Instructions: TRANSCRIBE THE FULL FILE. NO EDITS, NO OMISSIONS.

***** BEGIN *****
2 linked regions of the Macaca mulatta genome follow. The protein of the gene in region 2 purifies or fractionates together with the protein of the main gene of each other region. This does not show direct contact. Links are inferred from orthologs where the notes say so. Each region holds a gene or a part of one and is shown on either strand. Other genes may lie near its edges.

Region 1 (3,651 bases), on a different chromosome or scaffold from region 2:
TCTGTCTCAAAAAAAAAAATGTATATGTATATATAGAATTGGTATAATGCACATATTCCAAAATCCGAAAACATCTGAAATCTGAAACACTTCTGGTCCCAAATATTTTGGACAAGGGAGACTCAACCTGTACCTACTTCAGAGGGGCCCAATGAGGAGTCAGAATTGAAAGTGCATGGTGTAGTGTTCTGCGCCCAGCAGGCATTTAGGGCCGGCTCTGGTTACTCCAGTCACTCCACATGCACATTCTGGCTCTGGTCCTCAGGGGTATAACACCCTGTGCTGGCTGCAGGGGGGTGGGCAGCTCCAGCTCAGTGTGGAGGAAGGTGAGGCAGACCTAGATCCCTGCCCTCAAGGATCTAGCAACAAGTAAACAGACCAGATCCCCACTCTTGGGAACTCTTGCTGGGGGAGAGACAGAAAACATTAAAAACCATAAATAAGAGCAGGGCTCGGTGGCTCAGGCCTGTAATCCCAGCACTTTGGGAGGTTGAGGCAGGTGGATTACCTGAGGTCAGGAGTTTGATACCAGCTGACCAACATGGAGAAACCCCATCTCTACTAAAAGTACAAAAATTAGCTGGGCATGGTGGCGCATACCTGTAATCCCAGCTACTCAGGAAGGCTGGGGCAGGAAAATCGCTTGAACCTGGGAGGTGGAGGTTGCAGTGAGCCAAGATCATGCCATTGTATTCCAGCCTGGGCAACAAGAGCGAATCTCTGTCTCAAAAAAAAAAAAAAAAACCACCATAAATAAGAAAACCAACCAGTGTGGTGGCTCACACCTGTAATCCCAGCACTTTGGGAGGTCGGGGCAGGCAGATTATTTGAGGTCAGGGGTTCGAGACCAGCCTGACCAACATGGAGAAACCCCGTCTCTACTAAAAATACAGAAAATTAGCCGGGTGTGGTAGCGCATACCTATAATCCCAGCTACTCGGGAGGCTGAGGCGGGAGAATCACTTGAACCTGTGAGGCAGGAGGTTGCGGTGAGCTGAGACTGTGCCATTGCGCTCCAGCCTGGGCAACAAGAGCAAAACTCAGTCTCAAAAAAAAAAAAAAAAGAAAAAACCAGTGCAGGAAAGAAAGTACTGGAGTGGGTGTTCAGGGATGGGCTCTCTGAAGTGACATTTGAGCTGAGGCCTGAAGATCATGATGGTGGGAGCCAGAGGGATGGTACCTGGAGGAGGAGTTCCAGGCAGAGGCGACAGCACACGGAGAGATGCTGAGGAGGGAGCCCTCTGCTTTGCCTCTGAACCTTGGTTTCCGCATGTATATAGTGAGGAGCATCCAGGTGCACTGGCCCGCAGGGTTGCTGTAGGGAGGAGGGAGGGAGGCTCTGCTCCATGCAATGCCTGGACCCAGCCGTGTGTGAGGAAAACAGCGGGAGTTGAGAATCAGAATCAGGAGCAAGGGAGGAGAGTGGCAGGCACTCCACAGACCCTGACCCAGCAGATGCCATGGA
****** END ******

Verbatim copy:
2 linked regions of the Macaca mulatta genome follow. The protein of the gene in region 2 purifies or fractionates together with the protein of the main gene of each other region. This does not show direct contact. Links are inferred from orthologs where the notes say so. Each region holds a gene or a part of one and is shown on either strand. Other genes may lie near its edges.

Region 1 (3,651 bases), on a different chromosome or scaffold from region 2:
TCTGTCTCAAAAAAAAAAATGTATATGTATATATAGAATTGGTATAATGCACATATTCCAAAATCCGAAAACATCTGAAATCTGAAACACTTCTGGTCCCAAATATTTTGGACAAGGGAGACTCAACCTGTACCTACTTCAGAGGGGCCCAATGAGGAGTCAGAATTGAAAGTGCATGGTGTAGTGTTCTGCGCCCAGCAGGCATTTAGGGCCGGCTCTGGTTACTCCAGTCACTCCACATGCACATTCTGGCTCTGGTCCTCAGGGGTATAACACCCTGTGCTGGCTGCAGGGGGGTGGGCAGCTCCAGCTCAGTGTGGAGGAAGGTGAGGCAGACCTAGATCCCTGCCCTCAAGGATCTAGCAACAAGTAAACAGACCAGATCCCCACTCTTGGGAACTCTTGCTGGGGGAGAGACAGAAAACATTAAAAACCATAAATAAGAGCAGGGCTCGGTGGCTCAGGCCTGTAATCCCAGCACTTTGGGAGGTTGAGGCAGGTGGATTACCTGAGGTCAGGAGTTTGATACCAGCTGACCAACATGGAGAAACCCCATCTCTACTAAAAGTACAAAAATTAGCTGGGCATGGTGGCGCATACCTGTAATCCCAGCTACTCAGGAAGGCTGGGGCAGGAAAATCGCTTGAACCTGGGAGGTGGAGGTTGCAGTGAGCCAAGATCATGCCATTGTATTCCAGCCTGGGCAACAAGAGCGAATCTCTGTCTCAAAAAAAAAAAAAAAAACCACCATAAATAAGAAAACCAACCAGTGTGGTGGCTCACACCTGTAATCCCAGCACTTTGGGAGGTCGGGGCAGGCAGATTATTTGAGGTCAGGGGTTCGAGACCAGCCTGACCAACATGGAGAAACCCCGTCTCTACTAAAAATACAGAAAATTAGCCGGGTGTGGTAGCGCATACCTATAATCCCAGCTACTCGGGAGGCTGAGGCGGGAGAATCACTTGAACCTGTGAGGCAGGAGGTTGCGGTGAGCTGAGACTGTGCCATTGCGCTCCAGCCTGGGCAACAAGAGCAAAACTCAGTCTCAAAAAAAAAAAAAAAAGAAAAAACCAGTGCAGGAAAGAAAGTACTGGAGTGGGTGTTCAGGGATGGGCTCTCTGAAGTGACATTTGAGCTGAGGCCTGAAGATCATGATGGTGGGAGCCAGAGGGATGGTACCTGGAGGAGGAGTTCCAGGCAGAGGCGACAGCACACGGAGAGATGCTGAGGAGGGAGCCCTCTGCTTTGCCTCTGAACCTTGGTTTCCGCATGTATATAGTGAGGAGCATCCAGGTGCACTGGCCCGCAGGGTTGCTGTAGGGAGGAGGGAGGGAGGCTCTGCTCCATGCAATGCCTGGACCCAGCCGTGTGTGAGGAAAACAGCGGGAGTTGAGAATCAGAATCAGGAGCAAGGGAGGAGAGTGGCAGGCACTCCACAGACCCTGACCCAGCAGATGCCATGGA